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In January of 2005, a time when everyone else was moving away from paper publishing, Lee Pfeiffer and Dave Worrall started Cinema Retro, a magazine celebrating films of the 1960s and 1970s. "People said, 'You'll never get out the second issue'," says Pfeiffer. Eleven issues later, the magazine is still going strong -- and so is the website they created to promote it, cinemaretro.com.
"By May 2007, we realized we had to have a more dynamic website to compliment the magazine," says Pfeiffer. "Additionally, we needed a way to cover time sensitive issues that would be outdated in the magazine, which is published three times a year." So, they turned what Pfeiffer describes as "a stagnant site that solicited subscriptions for the magazine" into a full-fledged movie news site with its own, exclusive content.
Why focus on films from the 60's and 70's? "We truly believe that it was the greatest era in movie making history, when envelopes were being pushed," explains Pfeiffer. "Hollywood began to nurture offbeat films like Easy Rider and Midnight Cowboy." Plus, he says, "You had the old guard like Hawks, Ford and Hitchcock working at the same time a generation of young Turks like Coppola, Spielberg, Scorsese and Lucas were emerging."
He and Worrall know what they're talking about. The pair has written numerous books about retro films; with a special concentration on the James Bond franchise. "With Casino Royale, they brought Bond back into the real world. I thought it was superb on every level -- particularly Daniel Craig's performance," he says about the series today. "In an era in which macho leading men are a vanishing species, he's the real deal, like a young McQueen or Bronson." Beyond Bond, they recently wrote about the making of John Wayne's directorial debut, The Alamo, and adds Pfieffer, they've "completed the most definitive book ever done about Clint Eastwood's westerns."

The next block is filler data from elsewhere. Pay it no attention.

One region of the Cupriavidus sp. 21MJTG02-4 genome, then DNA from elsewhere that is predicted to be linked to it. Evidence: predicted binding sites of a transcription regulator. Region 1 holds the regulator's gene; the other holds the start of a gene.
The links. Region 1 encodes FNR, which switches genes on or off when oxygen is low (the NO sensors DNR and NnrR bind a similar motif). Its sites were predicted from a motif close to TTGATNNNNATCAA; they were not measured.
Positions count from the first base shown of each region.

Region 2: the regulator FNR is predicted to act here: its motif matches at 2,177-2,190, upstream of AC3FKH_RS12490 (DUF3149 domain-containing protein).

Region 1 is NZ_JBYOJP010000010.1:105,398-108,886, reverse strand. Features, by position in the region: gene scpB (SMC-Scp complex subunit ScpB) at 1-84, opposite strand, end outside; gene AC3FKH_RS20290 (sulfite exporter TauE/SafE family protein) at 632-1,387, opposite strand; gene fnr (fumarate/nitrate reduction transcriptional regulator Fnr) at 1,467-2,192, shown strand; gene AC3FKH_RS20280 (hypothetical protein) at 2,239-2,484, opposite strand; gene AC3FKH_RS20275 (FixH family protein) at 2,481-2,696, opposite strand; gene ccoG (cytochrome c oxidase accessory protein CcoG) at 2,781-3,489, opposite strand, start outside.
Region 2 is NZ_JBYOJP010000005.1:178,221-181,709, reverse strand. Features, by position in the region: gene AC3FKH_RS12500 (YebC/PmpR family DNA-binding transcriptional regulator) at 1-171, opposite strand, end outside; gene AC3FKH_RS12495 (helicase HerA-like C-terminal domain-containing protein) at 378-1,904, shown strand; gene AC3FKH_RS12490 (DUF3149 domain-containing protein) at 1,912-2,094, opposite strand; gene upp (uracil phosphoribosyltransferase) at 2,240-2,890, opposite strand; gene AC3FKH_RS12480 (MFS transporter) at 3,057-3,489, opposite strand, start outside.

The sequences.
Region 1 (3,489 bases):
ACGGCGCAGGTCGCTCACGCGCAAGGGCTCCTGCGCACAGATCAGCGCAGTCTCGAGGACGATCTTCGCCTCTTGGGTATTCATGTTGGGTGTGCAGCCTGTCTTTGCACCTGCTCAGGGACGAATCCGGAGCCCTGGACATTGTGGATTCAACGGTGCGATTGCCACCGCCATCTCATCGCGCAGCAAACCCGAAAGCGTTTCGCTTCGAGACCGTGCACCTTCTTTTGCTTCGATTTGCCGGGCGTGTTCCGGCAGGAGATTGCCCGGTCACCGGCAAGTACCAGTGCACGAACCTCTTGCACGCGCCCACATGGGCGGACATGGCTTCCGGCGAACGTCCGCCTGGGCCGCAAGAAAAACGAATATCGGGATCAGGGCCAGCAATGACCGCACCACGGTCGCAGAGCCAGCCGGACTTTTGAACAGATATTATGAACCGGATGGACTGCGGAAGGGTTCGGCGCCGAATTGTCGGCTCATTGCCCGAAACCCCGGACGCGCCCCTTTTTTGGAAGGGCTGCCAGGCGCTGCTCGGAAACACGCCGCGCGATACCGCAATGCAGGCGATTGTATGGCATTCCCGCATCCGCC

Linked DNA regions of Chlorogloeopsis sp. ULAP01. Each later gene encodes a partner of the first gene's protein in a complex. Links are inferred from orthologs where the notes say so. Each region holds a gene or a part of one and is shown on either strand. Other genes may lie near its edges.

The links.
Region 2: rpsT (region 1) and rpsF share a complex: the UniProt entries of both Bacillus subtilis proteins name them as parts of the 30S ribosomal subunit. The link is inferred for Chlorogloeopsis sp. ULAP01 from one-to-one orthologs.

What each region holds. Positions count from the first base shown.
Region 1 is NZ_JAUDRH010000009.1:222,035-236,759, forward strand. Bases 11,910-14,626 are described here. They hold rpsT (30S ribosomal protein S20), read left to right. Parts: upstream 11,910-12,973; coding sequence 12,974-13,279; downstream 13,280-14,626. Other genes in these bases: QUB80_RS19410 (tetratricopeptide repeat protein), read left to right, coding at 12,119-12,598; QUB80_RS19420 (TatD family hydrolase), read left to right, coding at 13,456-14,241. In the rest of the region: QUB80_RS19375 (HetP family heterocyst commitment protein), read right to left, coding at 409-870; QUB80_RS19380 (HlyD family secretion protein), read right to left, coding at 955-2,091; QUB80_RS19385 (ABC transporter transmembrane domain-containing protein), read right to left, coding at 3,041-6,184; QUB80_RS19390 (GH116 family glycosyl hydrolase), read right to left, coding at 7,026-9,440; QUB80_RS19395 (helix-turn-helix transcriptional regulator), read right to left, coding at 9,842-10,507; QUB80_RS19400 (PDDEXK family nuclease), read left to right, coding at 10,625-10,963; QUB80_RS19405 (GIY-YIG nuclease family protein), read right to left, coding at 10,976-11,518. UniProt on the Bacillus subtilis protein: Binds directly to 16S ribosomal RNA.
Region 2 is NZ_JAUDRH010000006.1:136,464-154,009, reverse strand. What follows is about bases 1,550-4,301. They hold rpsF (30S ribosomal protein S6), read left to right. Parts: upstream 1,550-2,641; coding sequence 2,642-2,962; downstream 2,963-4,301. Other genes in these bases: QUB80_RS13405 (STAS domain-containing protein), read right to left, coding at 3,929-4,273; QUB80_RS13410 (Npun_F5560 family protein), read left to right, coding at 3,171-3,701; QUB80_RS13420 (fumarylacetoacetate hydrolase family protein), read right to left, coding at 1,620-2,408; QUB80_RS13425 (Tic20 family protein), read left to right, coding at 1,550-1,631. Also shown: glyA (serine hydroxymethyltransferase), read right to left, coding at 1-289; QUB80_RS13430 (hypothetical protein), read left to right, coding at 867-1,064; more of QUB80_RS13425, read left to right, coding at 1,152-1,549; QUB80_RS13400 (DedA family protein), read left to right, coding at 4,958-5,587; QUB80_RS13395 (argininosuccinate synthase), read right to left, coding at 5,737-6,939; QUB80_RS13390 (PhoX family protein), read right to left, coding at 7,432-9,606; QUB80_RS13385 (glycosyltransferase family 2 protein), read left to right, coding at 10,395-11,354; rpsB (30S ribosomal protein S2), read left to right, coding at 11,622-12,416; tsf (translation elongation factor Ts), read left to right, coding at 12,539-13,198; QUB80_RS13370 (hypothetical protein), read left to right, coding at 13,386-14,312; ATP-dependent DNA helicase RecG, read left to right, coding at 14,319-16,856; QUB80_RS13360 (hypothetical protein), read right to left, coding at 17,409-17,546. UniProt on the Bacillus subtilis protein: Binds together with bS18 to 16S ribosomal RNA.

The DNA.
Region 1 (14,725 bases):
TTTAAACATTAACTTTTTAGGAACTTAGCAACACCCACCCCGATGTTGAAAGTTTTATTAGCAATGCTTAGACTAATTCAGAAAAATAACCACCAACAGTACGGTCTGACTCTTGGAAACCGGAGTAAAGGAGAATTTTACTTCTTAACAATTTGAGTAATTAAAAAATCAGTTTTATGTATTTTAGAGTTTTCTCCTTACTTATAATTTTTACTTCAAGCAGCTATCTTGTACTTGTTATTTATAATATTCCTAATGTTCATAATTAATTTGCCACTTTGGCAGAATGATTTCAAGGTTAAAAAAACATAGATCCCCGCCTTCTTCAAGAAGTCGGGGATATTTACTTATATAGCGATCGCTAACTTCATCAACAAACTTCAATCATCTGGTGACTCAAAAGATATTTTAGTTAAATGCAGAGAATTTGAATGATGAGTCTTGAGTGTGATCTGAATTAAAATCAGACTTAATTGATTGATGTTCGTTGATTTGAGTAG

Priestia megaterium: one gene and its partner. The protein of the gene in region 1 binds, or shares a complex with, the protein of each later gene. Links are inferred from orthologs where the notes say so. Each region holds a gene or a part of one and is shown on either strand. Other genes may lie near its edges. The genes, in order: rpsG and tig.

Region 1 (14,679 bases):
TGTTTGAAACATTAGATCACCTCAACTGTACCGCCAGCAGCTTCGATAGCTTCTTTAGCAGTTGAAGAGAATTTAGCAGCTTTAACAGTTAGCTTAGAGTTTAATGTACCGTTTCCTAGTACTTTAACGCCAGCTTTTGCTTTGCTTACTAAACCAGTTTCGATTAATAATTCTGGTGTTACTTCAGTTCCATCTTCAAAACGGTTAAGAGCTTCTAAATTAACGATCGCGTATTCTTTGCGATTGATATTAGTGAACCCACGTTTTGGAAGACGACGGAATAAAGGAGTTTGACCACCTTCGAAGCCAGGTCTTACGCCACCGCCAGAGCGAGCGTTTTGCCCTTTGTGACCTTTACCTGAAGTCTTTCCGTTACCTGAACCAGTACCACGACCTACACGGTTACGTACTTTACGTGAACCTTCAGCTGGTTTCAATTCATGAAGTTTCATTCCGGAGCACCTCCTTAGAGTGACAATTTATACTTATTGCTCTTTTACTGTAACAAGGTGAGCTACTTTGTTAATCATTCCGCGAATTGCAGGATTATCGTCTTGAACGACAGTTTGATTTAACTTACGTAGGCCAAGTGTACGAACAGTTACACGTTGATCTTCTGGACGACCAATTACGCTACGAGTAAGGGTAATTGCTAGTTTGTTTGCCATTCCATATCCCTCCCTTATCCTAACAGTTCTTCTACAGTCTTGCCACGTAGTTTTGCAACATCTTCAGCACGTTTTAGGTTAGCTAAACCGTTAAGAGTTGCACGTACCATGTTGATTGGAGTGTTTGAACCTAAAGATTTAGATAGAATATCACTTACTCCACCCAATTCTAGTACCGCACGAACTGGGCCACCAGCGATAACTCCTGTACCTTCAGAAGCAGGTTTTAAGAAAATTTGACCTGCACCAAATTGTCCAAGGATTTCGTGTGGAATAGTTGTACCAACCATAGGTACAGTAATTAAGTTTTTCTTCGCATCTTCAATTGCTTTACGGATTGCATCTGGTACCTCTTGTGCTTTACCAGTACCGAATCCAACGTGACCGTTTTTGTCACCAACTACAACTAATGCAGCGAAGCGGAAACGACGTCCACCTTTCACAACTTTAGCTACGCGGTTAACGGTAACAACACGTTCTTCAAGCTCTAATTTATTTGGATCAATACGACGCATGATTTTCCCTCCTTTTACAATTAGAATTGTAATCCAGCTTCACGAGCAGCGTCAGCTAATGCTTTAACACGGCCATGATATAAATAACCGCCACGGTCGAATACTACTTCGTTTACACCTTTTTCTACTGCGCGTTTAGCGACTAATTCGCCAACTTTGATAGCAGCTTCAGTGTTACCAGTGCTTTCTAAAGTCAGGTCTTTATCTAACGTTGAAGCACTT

Their depth of knowledge is what draws readers to the site and magazine. It's also appreciated by those they're writing about. "I got a phone call from James Caan's office saying he read an article by one of our writers about him on the website and he thinks it was the best thing ever written about him," says Pfeiffer. "He invited our writer to come over from London and spend an entire day with him to discuss a lot of the movies no one's ever asked him about, cause they always ask him about The Godfather."
In the end, Pfeiffer admits the website is still meant to attract subscribers for the magazine. "We're always trying to convince people to take the plunge." But he admits, "Trying to get people to actually take a chance on a magazine is not an easy thing to do in the Internet age."